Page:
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How To Recognise And Change Distorted Core Beliefs

Which ‘Core Belief’ Keeps Tripping you Up?

We know that it is our distorted thoughts about ourselves and the world which can often lead to unhealthy choices (or you’ve just let yourself get too hungry – which is a physiological blood sugar issues).

When it comes to the psychological side of weight, at Motivation we highlight a client’s distorted thoughts through the Mental Weight Questionnaire. We then work with the client to help change those thoughts in order to change their behaviour or, conversely, to change the unhealthy behaviour or habit in order to shape more constructive and compassionate thoughts about the self (for example, learning to stop using food as a reward by using alternative techniques that are less damaging and also more effective – a win-win!).

What’s Your ‘Story’?

As we all know, getting ourselves to do something different – even when we know it’s good for us – depends largely on what we tell ourselves; that is, on our thinking. The ‘story’ we tell ourselves is crucial, and is often distorted, so it’s a great place to focus attention in order to change habits and mindset.

Core beliefs may not be immediately accessible to the consciousness. We have to ‘study’ ourselves and others in order to learn more about automatic thoughts. These core beliefs have been ingrained since childhood (the result of common-place hurts and sometimes more serious trauma).

Are you even aware of the core beliefs that you hold that underpin a lot of your self-sabotaging behaviour?

The ones we most commonly hear in our clinics tend to be: “I’m a hopeless case”, “I never get past a certain point in weight loss”, or “I have to do things perfectly well or not at all’ or “I obsess about how others see me’ (in other words, if I don’t get their approval, then I am worthless so their approval is crucial to my wellbeing). I think we can probably all agree that these are negative and distorted untruths.  Let’s take a look at some more.

The following set of distorted core beliefs, brought into the public domain originally by one of the pioneers of CBT, Albert Ellis. Tick any that apply to you (and notice the use of ‘should’ and ‘must’ throughout):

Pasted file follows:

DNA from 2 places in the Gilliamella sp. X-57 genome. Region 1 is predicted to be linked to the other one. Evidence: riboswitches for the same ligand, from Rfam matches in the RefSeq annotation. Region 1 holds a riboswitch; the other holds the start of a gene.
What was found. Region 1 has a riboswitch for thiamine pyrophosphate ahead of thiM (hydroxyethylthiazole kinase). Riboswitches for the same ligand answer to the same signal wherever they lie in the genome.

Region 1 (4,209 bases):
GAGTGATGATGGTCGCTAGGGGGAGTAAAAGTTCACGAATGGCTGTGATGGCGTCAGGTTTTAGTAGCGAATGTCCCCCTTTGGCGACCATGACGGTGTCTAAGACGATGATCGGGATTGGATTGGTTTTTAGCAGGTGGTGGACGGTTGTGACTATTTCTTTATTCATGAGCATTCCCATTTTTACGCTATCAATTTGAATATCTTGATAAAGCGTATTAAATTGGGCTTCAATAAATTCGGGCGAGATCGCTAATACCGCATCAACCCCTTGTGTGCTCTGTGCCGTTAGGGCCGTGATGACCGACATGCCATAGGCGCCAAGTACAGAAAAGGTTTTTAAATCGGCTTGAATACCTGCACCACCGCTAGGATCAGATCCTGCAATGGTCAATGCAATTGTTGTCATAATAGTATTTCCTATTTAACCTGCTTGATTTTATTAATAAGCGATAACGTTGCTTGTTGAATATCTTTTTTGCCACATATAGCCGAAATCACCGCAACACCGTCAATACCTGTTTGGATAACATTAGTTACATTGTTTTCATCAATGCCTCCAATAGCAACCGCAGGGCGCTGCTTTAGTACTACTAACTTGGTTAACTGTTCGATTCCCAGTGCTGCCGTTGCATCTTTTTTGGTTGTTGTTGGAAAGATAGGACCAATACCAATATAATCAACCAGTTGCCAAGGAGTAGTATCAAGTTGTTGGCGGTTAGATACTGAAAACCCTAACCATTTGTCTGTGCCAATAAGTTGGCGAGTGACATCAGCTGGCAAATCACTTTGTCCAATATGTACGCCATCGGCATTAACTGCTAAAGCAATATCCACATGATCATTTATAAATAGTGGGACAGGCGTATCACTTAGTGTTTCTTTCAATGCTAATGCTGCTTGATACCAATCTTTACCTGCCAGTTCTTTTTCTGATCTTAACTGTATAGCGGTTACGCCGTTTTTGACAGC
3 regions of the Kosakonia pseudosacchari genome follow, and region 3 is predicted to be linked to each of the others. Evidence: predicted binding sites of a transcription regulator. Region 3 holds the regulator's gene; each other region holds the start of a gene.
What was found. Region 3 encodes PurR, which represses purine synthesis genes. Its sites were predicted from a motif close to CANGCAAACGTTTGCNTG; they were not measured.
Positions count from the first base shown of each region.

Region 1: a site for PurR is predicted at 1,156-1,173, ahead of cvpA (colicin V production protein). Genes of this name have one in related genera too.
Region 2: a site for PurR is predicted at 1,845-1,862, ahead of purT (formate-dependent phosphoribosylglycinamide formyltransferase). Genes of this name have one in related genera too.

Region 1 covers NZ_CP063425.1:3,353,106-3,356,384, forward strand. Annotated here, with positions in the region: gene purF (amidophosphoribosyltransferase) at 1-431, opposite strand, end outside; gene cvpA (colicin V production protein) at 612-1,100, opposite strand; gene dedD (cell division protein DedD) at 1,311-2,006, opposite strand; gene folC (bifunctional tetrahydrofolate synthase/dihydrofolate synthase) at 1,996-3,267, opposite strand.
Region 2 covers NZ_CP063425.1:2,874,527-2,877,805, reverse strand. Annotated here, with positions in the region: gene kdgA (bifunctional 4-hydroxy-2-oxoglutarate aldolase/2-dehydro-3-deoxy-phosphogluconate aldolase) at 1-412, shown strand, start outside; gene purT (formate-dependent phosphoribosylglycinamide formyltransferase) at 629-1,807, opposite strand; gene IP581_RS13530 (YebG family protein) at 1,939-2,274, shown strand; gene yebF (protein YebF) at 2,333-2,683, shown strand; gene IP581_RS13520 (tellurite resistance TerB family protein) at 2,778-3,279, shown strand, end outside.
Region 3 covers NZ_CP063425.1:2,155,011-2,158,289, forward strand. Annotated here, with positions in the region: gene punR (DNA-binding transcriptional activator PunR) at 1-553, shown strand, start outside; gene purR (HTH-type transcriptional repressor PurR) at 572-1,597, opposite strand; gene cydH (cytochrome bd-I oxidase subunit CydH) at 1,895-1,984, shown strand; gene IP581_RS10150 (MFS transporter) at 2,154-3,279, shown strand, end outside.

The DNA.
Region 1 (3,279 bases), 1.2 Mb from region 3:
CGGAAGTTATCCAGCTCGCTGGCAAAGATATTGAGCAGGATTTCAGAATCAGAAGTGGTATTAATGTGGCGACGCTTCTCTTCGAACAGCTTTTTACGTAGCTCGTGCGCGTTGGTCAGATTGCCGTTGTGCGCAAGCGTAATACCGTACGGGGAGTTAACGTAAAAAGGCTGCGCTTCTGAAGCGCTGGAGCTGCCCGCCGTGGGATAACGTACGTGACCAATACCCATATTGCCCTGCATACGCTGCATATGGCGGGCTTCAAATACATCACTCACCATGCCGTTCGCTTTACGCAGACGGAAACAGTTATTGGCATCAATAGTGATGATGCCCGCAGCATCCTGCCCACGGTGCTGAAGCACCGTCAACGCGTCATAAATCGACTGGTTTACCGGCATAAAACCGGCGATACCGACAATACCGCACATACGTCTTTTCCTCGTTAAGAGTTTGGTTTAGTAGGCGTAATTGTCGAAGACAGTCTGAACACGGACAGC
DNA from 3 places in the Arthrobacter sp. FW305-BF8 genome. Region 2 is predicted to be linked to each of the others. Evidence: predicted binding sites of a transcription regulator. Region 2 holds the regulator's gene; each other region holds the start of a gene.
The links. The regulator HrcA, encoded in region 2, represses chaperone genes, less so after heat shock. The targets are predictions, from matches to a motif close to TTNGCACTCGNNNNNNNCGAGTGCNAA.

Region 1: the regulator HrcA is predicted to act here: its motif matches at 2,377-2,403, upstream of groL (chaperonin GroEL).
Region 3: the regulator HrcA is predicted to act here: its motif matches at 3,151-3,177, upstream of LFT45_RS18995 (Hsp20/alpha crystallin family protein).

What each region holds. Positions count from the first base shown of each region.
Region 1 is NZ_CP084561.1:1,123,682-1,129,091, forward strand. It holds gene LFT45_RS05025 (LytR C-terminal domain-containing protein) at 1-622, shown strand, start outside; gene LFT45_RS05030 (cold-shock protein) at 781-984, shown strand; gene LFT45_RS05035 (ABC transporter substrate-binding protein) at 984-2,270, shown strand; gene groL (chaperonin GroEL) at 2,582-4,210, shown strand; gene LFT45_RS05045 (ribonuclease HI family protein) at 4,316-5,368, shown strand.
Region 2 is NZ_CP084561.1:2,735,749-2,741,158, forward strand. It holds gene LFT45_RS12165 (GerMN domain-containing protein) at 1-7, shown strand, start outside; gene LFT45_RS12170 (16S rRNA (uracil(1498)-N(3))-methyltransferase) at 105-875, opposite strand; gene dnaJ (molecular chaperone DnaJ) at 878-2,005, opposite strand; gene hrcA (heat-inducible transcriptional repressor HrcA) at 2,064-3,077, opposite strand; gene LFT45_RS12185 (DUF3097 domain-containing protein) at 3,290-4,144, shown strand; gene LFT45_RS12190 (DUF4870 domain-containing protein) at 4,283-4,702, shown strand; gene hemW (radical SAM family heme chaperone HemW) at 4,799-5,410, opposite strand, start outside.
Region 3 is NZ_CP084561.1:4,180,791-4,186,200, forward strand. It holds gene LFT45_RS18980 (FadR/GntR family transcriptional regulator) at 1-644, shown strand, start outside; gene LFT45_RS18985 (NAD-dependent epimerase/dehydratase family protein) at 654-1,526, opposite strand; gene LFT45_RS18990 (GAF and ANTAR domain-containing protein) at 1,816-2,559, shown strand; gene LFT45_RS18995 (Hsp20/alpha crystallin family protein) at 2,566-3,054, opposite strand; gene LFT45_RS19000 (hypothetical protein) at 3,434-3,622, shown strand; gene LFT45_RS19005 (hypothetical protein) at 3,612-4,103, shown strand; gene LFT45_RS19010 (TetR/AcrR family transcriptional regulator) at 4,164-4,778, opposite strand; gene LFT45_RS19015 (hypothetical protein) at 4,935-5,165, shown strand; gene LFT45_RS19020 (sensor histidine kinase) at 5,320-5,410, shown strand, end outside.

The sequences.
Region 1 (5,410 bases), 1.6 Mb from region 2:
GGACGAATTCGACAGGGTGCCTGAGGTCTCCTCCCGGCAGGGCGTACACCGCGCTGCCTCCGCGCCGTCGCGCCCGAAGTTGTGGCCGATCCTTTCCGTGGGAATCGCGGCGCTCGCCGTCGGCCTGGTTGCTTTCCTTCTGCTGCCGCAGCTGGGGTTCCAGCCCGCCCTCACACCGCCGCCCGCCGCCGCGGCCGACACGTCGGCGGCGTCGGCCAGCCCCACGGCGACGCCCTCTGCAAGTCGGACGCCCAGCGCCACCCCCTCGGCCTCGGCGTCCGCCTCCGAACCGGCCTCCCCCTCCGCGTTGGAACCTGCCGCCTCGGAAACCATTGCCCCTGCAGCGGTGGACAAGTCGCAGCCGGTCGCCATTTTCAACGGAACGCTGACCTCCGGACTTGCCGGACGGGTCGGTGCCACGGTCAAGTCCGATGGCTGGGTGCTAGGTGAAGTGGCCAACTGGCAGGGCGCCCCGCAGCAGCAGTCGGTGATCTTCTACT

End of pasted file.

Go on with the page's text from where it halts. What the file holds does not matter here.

1. “I must do well and get the approval of everybody who matters to me or I will be a worthless person.”

2. “Other people must treat me kindly and fairly or else they are bad.”

3. “I must have an easy, enjoyable life or I cannot enjoy living at all.”

4. “All the people who matter to me must love me and approve of me or it will be awful.”

5. “I must be a high achiever or I am worthless.”

6. “Nobody should ever behave badly and, if they do, I should condemn them.”

7. “I mustn’t be frustrated in getting what I want and if I am it will be terrible.”

8. “When things are tough and I am under pressure, I must be miserable and there is nothing I can do about this.”

9. “When faced with the possibility of something frightening or dangerous happening to me, I must obsess about it and make frantic efforts to avoid it.”

10. “My past is the most important part of my life and it will keep on dictating how I feel and what I do.”

Irrational Beliefs

Seemingly ‘factual’ sentences such as, “This is awful, I can’t bear it!” tend to lead to unhealthy negative emotions. An example with our clients would be, “I’ve had a slip so now the whole day or week is a disaster”, or “Other people can eat what they want – so why can’t I? It’s not fair”.

When aiming to disrupt irrational beliefs, try to focus attention towards changing the language used, and thereby the ‘story’ that you are telling yourself about your successes and failures. While a situation may be bad, it is certainly not awful. Other irrational beliefs include rating people instead of their actions (“I’m terrible” or “She’s a nasty piece of work“), as well as overgeneralizing (“I’ll never get the job I want“).

Questions to Ask Yourself

– Why must I feel, think or do this?

– Can I rationally support this belief?

– Where is the evidence?

– What alternative explanations or perspectives are there?

– Is it really as awful as I’m telling myself?

– How does a bad act make me a bad person?

– Where is it written that others must act in a certain way towards me?

Take a look at this engaging video on automatic thoughts here.

Healthy Negative Emotions

It should be stated that CBT doesn’t wish to eliminate all negativity within an individual; rather, it identifies a difference between healthy negative emotions and unhealthy negative emotions.

Healthy negative emotions include concern, sadness, annoyance, remorse, disappointment, and regret, while unhealthy negative emotions include anxiety, depression, anger, guilt, hurt, jealousy, and shame.

Unhealthy negative emotions tend to lead to self-defeating behavior, whereas healthy negative emotions tend to lead to self-preserving behaviour. For instance, sadness can lead to self-preservation whereby an individual wishes to stop being sad and will take the appropriate actions to do so; on the other hand, depression can lead to self-defeat whereby one may become passive and not have any motivation to change.

What story are you telling yourself today? And could you change it to a more helpful one?

Don’t leave this to chance. Affecting change in and around distorted core beliefs will being about positive improvements in many aspects of your daily life.

For more about Albert Ellis and CBT, visit the Albert Ellis Institute.

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